Osteoarthritis affects millions of people. This most common form of arthritis occurs when the protective cartilage on the ends of your bones wears down over time.
Lorraine Rapp and Linda Lowen, hosts of WRVO's health and wellness show, "Take Care," spoke to Dr. Robert Shmerling, a rheumatologist and Harvard professor, about whether everyone gets arthritis with age -- and what can be done about it.
Lorraine Rapp: You know, most of us don’t find it unusual to have a certain degree of stiffness or occasional aches and pains, as we’re aging especially. When does it cross over from being something that’s slightly annoying but nothing serious to actually being a diagnosis of osteoarthritis?
Dr. Shmerling: It’s kind of a universal experience of living that one might have aches and pains and a lot of those don’t come from osteoarthritis. They come from tendonitis or muscle strain. The diagnosis of osteoarthritis really comes along typically, as someone has symptoms, usually an older individual and it's usually something that affects their quality of life and their function. When activities of daily living, when sports or hobbies, when work is affected -- or if there is swelling in joint and motion is limited. Those are the sort of symptoms that would bring a patient to a doctor, where based on this history and based on the examination, x-rays would likely be performed and the diagnosis could be established.
Lorraine Rapp: So is it inevitable that we’re all going to get it to one degree or another as we age?
Dr. Shmerling: Yes and no. It’s probably inevitable in the sense that if you did x-rays of everyone who was 80 years old, if you did x-rays of their neck or of their hands, hips or knees, it’s very likely that you would see osteoarthritis. But it may not affect them to any significant extent. So there’s not a perfect correlation between x-rays and symptoms.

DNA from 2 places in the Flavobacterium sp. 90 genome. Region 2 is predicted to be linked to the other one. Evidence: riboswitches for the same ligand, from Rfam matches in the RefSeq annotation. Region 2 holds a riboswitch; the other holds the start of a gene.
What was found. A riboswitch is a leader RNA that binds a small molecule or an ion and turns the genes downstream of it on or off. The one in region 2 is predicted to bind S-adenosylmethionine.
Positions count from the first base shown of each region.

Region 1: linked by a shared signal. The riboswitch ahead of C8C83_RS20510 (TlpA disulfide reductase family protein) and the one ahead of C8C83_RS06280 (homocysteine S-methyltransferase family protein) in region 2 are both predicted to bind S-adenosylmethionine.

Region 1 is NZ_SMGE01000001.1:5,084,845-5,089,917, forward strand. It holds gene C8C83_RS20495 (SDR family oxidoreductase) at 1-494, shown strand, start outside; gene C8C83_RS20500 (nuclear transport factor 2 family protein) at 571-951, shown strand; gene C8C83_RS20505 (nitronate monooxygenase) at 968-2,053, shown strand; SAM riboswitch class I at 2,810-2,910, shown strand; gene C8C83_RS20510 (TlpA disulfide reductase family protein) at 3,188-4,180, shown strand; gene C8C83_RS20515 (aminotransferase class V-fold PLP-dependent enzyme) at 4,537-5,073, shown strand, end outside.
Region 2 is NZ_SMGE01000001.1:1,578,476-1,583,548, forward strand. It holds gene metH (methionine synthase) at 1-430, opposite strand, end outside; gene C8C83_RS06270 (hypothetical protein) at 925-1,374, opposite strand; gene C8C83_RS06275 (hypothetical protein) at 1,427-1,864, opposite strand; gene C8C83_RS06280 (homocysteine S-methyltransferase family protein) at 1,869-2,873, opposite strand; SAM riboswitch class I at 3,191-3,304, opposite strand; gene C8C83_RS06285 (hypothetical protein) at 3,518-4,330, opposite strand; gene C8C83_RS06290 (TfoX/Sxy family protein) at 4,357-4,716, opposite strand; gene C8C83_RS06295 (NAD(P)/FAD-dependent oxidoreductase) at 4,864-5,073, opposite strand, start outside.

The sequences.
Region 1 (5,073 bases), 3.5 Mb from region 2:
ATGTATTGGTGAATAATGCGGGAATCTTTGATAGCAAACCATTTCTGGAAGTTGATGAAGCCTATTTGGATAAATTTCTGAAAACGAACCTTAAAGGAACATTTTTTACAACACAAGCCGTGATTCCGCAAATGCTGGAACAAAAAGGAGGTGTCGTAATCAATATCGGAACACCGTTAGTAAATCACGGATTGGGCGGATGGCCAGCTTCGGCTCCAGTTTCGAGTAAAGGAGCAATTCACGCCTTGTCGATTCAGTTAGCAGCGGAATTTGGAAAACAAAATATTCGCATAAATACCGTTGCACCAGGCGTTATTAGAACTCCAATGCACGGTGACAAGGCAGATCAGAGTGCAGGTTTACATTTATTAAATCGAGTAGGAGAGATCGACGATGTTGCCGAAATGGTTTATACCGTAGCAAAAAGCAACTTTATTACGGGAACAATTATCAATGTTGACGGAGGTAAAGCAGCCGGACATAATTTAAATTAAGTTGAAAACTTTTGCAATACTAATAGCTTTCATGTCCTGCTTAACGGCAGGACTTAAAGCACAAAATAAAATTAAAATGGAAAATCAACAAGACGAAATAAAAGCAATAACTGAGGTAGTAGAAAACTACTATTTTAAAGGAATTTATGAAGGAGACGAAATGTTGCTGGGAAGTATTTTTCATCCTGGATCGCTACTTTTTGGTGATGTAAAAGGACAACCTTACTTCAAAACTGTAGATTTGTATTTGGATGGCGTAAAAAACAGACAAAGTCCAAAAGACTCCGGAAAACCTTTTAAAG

Linda Lowen: Can osteoarthritis be slowed down or prevented? What are the risk factors for it?
Dr. Shmerling: Well, the biggest risk factors that have been identified are obesity, especially for the weight-baring joints like hips and knees; genetics, which of course you can’t change, but inherited tendency to osteoarthritis is said to account for maybe half of osteoarthritis; injury and trauma; and age. so, probably the short answer to whether it can be prevented is mostly not, other than avoiding obesity, maintaining a healthy weight and avoiding injury.
Linda Lowen: When osteoarthritis can be medically treated. What is that treatment like?
Dr. Shmerling: Well, the medical treatments usually start with acetaminophen... anti-inflammatory medicine, like ibuprofen and naproxen... then there are stronger pain relievers, ranging from Tramadol to opiate or narcotic medications. By in large though, these are modestly beneficial. Frequently for patients with osteoarthritis, it sort of takes edge off, it’s somewhat helpful but it’s certainly no cure.
Lorraine Rapp: Is there anything new and exciting on the horizon that looks promising maybe that just hasn’t been approved yet?
Dr. Shmerling: There are some exciting research studies going on looking at agents that actually affect the biology of the joint that may affect cartilage health or bone health. These are medications that affect cytokines which are chemical messengers within the joint that may be playing a role in the deterioration of cartilage or of bone. We’re a ways away from seeing them in practice. And it’s been disappointing that for years we haven’t really had any kind of major breakthrough in the treatment of osteoarthritis. But I’m certainly still hopeful.